- Farm Manager Abu ADhabi
- Key Account Manager Canada and USA
- Export Sales Manager Europe Division
- Directors - New Zealand
- Nursery Production Manager Victoria Australia
- Technical Sales Consultant, Washington
- Export Sales Manager North America Exports
- Head Grower Hydroponic Greenhouse
- Account Manager – South-East Asia
- Vegetable Seed - EU Sales and Regional Manager
Top 5 -yesterday
- 12 horticultural robots to keep an eye out for
- O’Hanlon Fresh Herbs improves crop production with innovative rolling gutter system
- Autonomous UV-C robotic technology coming to market for powdery mildew control in greenhouses
- "With the right tools, the grower can control more and larger greenhouses simultaneously"
- HS Evolution Pot increases strawberry cultivation in customised substrate
Top 5 -last week
Top 5 -last month
- "Honduras greenhouse park to become the largest producer-exporter in the Central American region"
- Netherlands: Codema Systems Group declared bankrupt
- Canada: Dutch holding company acquires Ontario Plants Propagation
- Autonomous robots can pick up to 25,000 raspberries per day
- 32 acres of high-wire greenhouse available for lease in Tehachapi, CA
"UK growers should plan ahead for potential downturn"
Speaking at a meeting in Newton Abbot, Devon, on Monday (5 December), Andrew Vickery, head of rural services at accountant Old Mill, said farmers were currently benefiting from the weak Pound following the EU referendum. This was making exports more competitive and had boosted the basic payment by 16.5% in 2016. “If currency stays weak we could have two or three very good years.”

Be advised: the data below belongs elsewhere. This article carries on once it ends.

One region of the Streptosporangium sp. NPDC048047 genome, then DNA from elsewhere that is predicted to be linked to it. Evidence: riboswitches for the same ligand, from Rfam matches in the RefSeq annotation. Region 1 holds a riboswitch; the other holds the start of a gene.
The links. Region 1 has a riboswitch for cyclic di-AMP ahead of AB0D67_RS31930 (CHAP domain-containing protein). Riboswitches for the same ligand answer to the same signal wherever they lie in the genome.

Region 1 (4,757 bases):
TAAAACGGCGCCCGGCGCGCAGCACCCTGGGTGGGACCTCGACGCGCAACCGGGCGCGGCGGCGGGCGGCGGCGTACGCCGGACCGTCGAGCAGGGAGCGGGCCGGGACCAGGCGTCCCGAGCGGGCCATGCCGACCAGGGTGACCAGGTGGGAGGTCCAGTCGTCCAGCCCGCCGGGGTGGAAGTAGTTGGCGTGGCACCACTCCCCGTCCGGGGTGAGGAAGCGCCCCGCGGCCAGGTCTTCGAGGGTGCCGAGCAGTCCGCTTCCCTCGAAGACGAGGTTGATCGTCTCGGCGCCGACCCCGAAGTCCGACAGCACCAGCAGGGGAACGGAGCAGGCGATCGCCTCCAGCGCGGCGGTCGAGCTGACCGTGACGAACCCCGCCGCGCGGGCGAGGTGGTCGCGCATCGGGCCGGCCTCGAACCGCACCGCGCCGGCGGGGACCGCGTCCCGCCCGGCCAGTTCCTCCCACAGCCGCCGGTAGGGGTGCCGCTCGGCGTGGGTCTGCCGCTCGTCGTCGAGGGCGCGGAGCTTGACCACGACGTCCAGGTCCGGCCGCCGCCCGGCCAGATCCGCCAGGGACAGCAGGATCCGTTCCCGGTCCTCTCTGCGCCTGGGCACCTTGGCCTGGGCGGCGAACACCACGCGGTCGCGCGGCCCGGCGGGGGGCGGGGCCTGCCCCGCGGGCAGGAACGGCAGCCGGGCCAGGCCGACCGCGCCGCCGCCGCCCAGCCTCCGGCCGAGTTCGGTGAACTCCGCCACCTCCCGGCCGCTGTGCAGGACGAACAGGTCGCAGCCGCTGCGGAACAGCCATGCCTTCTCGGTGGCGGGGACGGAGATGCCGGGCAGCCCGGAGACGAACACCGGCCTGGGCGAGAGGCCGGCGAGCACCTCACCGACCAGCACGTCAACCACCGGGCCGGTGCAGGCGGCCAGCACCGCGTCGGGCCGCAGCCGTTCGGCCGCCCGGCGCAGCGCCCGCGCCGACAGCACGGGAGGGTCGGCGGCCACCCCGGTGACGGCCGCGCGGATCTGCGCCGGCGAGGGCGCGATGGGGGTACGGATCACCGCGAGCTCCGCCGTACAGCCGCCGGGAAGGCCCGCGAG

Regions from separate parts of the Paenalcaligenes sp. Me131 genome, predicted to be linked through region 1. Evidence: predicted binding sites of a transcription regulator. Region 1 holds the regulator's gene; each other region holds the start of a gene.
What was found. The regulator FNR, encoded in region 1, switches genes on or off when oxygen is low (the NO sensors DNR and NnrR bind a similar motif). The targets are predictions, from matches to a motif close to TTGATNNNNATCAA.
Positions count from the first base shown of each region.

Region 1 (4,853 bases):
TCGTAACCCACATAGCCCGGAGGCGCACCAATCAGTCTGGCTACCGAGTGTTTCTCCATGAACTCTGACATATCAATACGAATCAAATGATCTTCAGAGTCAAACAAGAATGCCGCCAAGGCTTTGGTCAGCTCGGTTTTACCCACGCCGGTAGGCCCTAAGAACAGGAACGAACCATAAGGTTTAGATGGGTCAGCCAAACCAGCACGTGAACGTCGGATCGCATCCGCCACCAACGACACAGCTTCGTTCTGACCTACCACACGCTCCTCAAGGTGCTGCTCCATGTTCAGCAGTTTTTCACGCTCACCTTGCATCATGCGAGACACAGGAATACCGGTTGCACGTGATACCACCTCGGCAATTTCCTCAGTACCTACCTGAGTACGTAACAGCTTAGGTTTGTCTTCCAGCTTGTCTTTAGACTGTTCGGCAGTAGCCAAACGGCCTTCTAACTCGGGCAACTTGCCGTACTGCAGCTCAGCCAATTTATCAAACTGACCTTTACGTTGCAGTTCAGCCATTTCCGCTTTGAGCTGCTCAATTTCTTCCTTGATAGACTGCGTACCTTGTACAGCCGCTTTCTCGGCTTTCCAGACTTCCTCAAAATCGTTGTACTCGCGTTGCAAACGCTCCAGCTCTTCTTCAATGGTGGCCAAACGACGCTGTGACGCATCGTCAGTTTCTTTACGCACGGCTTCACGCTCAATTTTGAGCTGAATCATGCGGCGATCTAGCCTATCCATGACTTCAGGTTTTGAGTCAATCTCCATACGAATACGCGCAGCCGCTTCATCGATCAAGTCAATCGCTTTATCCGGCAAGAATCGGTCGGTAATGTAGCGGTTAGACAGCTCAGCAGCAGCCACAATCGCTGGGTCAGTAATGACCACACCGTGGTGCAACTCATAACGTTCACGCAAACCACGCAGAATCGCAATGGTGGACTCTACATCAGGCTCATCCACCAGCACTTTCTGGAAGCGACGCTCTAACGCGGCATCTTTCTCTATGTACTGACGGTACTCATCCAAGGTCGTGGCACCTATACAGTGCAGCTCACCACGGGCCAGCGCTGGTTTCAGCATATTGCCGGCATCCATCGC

However, the uncertainty of Brexit and the 2020 CAP reform meant farmers had to prepare for a future with ambiguous government support, warned Paul Blundell, relationship director in rural services at HSBC. “It’s really important to look ahead and have those conversations now – don’t wait until 2020 to start planning,” he said. “You need to get your business in a shape that you can farm the way you want to without financial support.”
Given the current straitened times, many businesses were reconsidering their long-term strategy, including succession planning, with some extremely positive outcomes. However, those who had invested heavily with the use of capital allowances, and who were now restructuring or retiring, could crystallise large profits when selling plant and equipment, warned Mr Vickery. “It could be worth re-evaluating the business structure to reduce the resulting tax liability.”
However, any changes in business structure must be reflected in personal Wills, added Ashfords solicitor Jonathan Hickman. “A poorly drafted Will can cause just as many problems as not having one: If you change your business structure you will need to review your Will,” he said.
Having an open dialogue about succession planning could also enable a business to reduce its tax liability, he added. This included identifying assets which qualified for Agricultural and Business Property Relief, and whether the main house was eligible for the new Residence Nil Rate Band (RNRB). “If your whole estate is worth more than £2m the RNRB will be tapered down and above £2.2m it will not be available at all, so it could be worth using lifetime gifts to maximise the tax reliefs available.”
Being proactive and planning ahead could make the difference between a successful, viable business and one that didn’t survive, warned Mr Vickery. “Don’t be too complacent. Agricultural tax reliefs are very generous at the moment and the Government would find it politically very easy to change them: Make the most of the good times while you can.”
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